The company then appealed to a single justice of this court under G. L. c. 25, Section 5, claiming that the DPU's orders had placed it in a financial crisis. The company introduced an affidavit showing that its level of short term debt had exceeded $17 million by the end of 1984, and thus lay perilously close to the limit the company asserts the banks had imposed; that the company had omitted a common stock dividend for the first quarter of 1985; and that the market value of its common stock had dropped from "nearly $18 per share on October 17, 1984 to $9.375 per share in February, 1985, as compared to a book value per share of $21.60." The single justice, after hearing, reserved and reported the appeal to the full court without decision, at the parties' request.
On March 7, 1985, we issued an order stating that the denial by the DPU on January 31, 1985, of the company's application for approval of an issue of preferred stock was "a final order under G. L. c. 25, Section 5." [Note 3] The DPU was to "submit in writing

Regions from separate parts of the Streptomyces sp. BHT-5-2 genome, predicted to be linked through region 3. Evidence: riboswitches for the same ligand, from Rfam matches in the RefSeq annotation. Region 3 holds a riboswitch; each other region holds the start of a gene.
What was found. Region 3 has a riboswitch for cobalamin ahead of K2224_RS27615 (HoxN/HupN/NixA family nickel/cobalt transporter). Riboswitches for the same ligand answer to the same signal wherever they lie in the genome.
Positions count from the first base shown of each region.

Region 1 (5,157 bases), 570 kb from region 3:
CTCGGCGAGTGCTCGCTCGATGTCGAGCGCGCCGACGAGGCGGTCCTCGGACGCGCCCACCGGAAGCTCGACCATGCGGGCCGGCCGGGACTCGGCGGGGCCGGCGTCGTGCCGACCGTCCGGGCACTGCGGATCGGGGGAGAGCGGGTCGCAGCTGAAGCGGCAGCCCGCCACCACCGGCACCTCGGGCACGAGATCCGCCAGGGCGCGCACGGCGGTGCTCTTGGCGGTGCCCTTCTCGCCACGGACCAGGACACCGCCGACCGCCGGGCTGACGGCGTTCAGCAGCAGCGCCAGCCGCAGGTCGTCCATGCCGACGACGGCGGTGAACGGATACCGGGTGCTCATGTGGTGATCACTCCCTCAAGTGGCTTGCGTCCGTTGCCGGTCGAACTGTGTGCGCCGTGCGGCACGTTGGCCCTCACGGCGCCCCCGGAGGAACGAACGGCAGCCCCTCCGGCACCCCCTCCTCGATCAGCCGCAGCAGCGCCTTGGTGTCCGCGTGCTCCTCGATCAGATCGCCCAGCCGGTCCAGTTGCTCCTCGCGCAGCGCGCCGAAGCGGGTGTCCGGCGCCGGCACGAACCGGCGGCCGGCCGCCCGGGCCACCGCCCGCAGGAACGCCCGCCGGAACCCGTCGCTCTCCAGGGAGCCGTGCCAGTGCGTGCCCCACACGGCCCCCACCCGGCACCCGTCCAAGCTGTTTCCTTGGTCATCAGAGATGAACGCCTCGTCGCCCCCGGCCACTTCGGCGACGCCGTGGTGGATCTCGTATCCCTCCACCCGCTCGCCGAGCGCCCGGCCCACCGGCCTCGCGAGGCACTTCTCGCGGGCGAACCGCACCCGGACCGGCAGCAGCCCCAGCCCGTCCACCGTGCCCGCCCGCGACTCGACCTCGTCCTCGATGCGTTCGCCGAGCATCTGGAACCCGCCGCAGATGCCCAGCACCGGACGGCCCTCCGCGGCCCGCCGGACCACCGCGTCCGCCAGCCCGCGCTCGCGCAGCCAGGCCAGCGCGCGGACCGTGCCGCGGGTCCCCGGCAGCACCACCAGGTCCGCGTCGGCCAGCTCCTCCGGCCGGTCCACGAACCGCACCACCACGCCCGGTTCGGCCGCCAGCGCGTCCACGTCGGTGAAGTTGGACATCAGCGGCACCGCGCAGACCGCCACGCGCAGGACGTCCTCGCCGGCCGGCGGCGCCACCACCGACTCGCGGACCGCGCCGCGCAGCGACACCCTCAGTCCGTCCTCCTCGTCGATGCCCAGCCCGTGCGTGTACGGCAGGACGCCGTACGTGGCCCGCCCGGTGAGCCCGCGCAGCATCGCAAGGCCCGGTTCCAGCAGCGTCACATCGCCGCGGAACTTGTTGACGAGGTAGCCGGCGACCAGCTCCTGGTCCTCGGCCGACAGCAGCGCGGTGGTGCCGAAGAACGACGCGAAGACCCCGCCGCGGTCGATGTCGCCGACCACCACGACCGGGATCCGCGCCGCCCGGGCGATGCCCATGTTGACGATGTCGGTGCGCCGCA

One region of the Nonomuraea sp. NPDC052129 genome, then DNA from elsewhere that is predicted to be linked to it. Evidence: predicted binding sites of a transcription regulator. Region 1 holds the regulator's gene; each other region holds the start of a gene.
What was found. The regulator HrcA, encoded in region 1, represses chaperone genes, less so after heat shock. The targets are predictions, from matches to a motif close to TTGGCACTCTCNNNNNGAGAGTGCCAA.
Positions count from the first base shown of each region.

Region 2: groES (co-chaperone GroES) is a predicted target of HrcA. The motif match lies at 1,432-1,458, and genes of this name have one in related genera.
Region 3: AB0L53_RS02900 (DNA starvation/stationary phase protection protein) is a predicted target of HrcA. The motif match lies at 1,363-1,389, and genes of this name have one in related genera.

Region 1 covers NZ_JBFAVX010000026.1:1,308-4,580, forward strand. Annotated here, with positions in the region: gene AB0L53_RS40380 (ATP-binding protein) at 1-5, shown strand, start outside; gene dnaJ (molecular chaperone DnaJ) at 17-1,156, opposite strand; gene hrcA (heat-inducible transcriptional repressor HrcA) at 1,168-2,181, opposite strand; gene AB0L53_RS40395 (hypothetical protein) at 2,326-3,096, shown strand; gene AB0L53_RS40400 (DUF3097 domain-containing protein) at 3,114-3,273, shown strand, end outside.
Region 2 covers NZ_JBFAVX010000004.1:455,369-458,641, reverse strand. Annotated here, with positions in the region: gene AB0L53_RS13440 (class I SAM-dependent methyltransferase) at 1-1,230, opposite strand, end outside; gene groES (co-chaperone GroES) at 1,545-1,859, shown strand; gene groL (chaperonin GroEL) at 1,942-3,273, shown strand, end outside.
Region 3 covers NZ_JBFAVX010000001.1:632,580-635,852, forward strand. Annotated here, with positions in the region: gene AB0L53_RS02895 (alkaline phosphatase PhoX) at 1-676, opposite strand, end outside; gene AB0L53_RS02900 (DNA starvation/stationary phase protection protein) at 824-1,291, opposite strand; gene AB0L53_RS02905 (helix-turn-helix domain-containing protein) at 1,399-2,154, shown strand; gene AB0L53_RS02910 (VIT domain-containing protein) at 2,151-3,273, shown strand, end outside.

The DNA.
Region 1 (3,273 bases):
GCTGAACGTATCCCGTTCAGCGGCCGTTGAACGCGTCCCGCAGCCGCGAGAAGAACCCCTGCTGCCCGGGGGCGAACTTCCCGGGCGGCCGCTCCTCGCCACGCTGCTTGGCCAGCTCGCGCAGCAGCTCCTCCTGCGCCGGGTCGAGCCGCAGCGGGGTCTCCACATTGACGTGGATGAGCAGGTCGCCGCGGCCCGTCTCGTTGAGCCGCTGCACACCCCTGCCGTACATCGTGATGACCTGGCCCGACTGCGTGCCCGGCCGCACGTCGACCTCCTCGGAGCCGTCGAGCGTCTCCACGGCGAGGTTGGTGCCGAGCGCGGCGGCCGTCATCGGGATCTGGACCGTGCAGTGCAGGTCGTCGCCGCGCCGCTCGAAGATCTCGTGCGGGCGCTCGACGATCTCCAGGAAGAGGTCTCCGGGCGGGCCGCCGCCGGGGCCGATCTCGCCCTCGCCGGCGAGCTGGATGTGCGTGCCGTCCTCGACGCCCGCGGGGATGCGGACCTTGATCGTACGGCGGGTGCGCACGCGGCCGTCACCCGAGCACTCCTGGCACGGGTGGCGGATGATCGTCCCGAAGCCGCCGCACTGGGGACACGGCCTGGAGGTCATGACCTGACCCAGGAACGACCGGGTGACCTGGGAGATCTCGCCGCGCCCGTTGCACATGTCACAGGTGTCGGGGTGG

to this Court by March 15, 1985: (1) a statement of the reasons for its denial on January 31, 1985, of the plaintiff's application for approval to issue up to $5,000,000 of preferred stock, see G. L. c. 164, Section 14; and (2) an explanation of how the DPU's decision in the generic proceeding regarding the Seabrook project might relieve the plaintiff of its contractual obligations with respect to the Seabrook project." In its response, the department stated that "Fitchburg's motion of January 25, 1985, was denied because the Company failed to demonstrate that it is facing a financial emergency and that approval of its financing request is warranted before the Department finds, in accordance with G. L. c. 164, Section 14, that . . . continued participation in the Seabrook project is at this time and under current circumstances reasonably necessary." The department specifically found that Fitchburg's cash flow situation had improved since the DPU had last rejected its claim of financial emergency on October 26, 1984. By eliminating a common stock dividend, the company had preserved $460,000 with which to meet short term debt. The company had further benefited from the department's grant of early rate relief: On November 29, 1984, the department approved a $3 million rate increase for Fitchburg, effective December 1, 1984. Fitchburg Gas & Elec. Light Co., D.P.U. 84-185 (November 29, 1984). In short, the DPU found that "the Company's cash flow calculations demonstrate that Fitchburg's claims of impending disaster because of the lack of credit have no basis in fact."